Glen Campbell: I'll Be Me James Keach

Glen Campbell: I'll Be Me James Keach
7
With the exception of Metallica's Some Kind of Monster, no music doc exposes the person behind the artist like I'll Be Me. Following country music legend Glen Campbell on his Goodbye tour, it documents the Rhinestone Cowboy's public battle with Alzheimer's, laying bare the ravaging effects the disease has on its victims and the friends and family around them.
 
Campbell announced that he had the disease just as he embarked on a tour to support his 61st album, Ghost on the Canvas. From the tour's rehearsals, it's unclear if Campbell will be able to perform, but night after night he manages to (mostly) pull it off, even while he remains unable to find the bathroom in his own home.
 
Supporting him through it all is his loving fourth wife, Kim, and their three children, who also make up a sizeable portion of his backing band. Their unwavering support allows Campbell to continue to perform, something that even his doctors admit is helping him keep his wits (not to mention his endlessly sunny disposition and sense of humour) about him.
 
Yet the film doesn't pull punches, showing the star mentally lost, a shell of the man he once was, even on stage. The difference is immediately noticeable during regular show opener "Gentle on My Mind." By the tour's end, 151 dates later, he is missing vocal cues, rambling into the mic and noodling on his guitar. The loss of his ability to perform is a blow to both Campbell and his family. His daughter, Ashley, called the tour "the time of [her] life."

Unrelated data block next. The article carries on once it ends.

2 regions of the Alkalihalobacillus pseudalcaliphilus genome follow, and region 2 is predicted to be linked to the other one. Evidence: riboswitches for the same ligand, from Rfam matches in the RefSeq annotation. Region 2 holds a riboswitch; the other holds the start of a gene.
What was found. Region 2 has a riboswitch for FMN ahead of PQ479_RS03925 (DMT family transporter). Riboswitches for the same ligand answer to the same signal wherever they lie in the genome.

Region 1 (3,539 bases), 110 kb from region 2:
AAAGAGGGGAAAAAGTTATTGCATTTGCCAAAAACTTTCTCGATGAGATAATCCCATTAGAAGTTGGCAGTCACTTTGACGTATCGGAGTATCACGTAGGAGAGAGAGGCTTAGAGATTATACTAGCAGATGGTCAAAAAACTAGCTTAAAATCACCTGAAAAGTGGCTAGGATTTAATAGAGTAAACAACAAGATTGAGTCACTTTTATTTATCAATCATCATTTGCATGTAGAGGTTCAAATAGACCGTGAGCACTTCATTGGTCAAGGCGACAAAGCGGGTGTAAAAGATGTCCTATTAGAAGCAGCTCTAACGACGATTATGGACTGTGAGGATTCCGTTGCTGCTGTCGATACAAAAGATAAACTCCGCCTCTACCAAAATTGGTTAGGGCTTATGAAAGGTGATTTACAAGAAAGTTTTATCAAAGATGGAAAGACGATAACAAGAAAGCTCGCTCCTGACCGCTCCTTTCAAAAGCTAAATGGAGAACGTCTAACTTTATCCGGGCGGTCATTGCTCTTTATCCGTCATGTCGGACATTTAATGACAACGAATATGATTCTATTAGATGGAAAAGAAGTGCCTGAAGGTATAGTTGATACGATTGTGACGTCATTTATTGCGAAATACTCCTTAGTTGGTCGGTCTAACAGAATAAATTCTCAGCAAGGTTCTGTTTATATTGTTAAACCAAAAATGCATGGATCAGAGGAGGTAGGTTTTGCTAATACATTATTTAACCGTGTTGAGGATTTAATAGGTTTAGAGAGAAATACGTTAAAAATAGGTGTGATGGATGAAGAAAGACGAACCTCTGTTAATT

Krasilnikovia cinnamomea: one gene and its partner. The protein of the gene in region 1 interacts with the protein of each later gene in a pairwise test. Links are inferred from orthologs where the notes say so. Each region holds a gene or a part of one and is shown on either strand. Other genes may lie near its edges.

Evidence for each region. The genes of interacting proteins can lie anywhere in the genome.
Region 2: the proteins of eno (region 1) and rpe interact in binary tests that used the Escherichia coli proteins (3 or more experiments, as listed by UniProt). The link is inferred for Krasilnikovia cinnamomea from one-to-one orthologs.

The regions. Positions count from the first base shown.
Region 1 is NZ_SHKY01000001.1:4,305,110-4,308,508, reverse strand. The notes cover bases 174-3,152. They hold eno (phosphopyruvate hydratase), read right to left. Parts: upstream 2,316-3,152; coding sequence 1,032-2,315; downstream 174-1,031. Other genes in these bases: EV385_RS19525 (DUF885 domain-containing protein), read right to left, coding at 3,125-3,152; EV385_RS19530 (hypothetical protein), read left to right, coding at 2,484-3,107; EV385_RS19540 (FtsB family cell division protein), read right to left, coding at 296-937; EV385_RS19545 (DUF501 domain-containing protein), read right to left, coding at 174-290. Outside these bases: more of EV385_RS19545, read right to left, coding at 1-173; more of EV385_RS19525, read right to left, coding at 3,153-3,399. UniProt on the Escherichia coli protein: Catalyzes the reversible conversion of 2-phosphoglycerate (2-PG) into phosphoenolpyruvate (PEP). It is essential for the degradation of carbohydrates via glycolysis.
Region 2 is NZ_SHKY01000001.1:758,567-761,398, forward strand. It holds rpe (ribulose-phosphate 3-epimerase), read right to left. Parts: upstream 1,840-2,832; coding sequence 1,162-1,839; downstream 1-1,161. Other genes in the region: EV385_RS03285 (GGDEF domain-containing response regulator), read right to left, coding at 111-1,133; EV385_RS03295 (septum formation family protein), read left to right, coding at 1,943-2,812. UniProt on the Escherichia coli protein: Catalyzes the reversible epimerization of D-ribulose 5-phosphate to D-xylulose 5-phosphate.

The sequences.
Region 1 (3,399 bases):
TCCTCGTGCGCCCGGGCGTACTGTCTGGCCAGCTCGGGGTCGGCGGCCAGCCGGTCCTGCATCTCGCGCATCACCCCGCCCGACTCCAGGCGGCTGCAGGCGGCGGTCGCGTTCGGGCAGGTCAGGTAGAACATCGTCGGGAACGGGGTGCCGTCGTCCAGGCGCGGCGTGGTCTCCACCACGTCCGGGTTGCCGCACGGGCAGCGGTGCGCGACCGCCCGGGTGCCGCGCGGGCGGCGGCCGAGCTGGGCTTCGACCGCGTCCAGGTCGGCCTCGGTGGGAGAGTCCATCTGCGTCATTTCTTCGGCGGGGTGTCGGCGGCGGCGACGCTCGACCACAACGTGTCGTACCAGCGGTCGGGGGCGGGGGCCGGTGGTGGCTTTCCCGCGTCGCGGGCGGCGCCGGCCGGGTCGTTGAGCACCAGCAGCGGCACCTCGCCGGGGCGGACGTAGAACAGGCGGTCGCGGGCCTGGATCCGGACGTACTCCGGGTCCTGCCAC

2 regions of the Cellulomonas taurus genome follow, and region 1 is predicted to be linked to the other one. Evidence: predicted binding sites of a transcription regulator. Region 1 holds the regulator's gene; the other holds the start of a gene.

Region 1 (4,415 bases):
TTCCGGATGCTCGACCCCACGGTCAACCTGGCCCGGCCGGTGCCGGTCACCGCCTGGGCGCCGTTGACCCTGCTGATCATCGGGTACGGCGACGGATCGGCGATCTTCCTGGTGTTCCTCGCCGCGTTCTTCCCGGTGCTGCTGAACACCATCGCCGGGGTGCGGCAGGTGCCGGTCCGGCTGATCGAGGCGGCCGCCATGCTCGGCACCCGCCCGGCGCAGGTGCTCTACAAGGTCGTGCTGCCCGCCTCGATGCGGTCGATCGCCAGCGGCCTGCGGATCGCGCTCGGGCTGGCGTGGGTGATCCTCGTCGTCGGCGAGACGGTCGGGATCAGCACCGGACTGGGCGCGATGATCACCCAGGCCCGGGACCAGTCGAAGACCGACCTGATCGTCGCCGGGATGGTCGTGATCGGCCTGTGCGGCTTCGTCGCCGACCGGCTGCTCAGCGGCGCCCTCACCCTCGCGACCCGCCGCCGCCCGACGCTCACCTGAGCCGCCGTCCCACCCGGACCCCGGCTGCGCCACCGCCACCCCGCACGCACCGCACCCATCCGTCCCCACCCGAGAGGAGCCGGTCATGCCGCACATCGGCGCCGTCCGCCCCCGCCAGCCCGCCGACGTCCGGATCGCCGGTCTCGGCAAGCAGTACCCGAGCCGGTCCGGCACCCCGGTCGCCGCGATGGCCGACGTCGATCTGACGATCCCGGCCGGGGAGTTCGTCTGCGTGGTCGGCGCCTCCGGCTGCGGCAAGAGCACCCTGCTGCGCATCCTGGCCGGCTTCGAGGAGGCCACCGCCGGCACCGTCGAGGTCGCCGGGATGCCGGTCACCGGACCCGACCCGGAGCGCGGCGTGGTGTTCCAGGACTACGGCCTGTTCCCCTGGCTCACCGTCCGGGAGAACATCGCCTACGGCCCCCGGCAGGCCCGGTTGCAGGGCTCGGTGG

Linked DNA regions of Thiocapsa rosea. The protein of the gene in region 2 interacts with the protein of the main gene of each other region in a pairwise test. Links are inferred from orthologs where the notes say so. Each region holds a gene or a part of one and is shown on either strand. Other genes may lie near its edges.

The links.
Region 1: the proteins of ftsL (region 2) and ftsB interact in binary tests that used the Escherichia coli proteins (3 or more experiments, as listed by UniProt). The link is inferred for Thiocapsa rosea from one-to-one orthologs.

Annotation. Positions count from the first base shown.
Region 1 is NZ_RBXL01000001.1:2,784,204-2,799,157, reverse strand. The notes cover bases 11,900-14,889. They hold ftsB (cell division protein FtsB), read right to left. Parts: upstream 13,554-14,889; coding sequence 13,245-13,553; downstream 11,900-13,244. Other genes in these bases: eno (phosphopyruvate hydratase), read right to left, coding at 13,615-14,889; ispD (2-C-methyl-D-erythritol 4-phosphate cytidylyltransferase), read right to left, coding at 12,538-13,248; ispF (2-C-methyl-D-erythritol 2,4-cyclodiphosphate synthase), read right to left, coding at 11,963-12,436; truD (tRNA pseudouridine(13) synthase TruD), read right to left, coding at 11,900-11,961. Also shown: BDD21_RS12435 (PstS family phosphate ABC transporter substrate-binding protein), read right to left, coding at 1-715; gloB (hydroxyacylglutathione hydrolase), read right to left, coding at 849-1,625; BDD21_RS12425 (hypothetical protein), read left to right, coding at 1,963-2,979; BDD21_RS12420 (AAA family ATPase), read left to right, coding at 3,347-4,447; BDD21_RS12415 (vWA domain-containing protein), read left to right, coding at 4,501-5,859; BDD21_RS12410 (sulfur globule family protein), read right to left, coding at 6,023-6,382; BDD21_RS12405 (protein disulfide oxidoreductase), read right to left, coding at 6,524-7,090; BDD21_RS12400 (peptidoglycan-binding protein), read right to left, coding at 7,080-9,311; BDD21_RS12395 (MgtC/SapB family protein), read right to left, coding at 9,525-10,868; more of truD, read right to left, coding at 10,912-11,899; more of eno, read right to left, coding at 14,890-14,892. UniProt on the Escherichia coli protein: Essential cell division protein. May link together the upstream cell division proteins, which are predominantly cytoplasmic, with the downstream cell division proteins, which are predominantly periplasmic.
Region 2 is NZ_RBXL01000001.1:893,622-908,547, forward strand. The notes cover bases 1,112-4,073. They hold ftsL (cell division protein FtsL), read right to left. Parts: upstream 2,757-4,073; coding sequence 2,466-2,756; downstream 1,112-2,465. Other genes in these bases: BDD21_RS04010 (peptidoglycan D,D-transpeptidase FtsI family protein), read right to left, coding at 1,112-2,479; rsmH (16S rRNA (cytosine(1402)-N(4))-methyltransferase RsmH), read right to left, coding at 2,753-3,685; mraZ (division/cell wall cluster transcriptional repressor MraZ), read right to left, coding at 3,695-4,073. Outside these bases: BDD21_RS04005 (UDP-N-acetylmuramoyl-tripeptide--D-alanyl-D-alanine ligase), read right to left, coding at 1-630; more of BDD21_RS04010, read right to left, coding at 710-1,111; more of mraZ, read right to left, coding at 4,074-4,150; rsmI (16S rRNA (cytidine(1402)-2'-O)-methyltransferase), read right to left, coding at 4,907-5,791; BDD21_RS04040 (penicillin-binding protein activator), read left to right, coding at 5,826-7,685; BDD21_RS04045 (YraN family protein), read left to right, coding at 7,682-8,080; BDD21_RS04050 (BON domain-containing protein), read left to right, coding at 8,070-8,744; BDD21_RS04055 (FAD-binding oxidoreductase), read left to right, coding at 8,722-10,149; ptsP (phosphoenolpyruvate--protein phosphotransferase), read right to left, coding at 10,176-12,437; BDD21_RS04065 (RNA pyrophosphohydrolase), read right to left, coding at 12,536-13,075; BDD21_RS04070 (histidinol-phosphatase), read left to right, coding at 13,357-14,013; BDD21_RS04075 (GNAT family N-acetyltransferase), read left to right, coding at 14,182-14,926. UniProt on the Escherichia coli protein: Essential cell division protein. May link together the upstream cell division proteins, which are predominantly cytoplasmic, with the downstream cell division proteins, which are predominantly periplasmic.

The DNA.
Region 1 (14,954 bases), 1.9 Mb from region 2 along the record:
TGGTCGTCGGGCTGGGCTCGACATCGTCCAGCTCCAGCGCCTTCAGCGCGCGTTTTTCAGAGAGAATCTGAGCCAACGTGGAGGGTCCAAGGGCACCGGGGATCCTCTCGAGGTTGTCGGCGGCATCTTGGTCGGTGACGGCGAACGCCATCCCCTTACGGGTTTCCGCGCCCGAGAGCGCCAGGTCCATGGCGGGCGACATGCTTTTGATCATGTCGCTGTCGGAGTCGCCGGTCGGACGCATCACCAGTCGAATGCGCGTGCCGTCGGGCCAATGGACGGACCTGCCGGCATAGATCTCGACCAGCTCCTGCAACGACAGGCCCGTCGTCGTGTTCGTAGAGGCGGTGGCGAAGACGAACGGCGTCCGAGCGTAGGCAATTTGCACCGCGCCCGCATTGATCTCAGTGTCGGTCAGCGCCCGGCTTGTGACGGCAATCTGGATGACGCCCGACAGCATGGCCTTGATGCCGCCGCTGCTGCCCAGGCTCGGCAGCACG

Director James Keach pulled a treasure trove of archival material that he peppers in amongst contemporary footage. Campbell has a fascinating backstory — a member of the legendary Wrecking Crew, he was a touring member of the Beach Boys for many years, hosted his own TV show and even dipped his toe into acting — that is a little bit glossed over here. A bit of a deeper dive into the singer's history would serve music fans with only a cursory knowledge of his past well, but the star power of the talking heads employed to sing Campbell's praises — Bono, Brad Paisley, Blake Shelton to name a few — speak volumes about his lasting influence and cover the bases well enough.
 
Though visually plain, I'll Be Me is a surprisingly moving portrait of an artist simultaneously at his most powerful and vulnerable.

(VSC)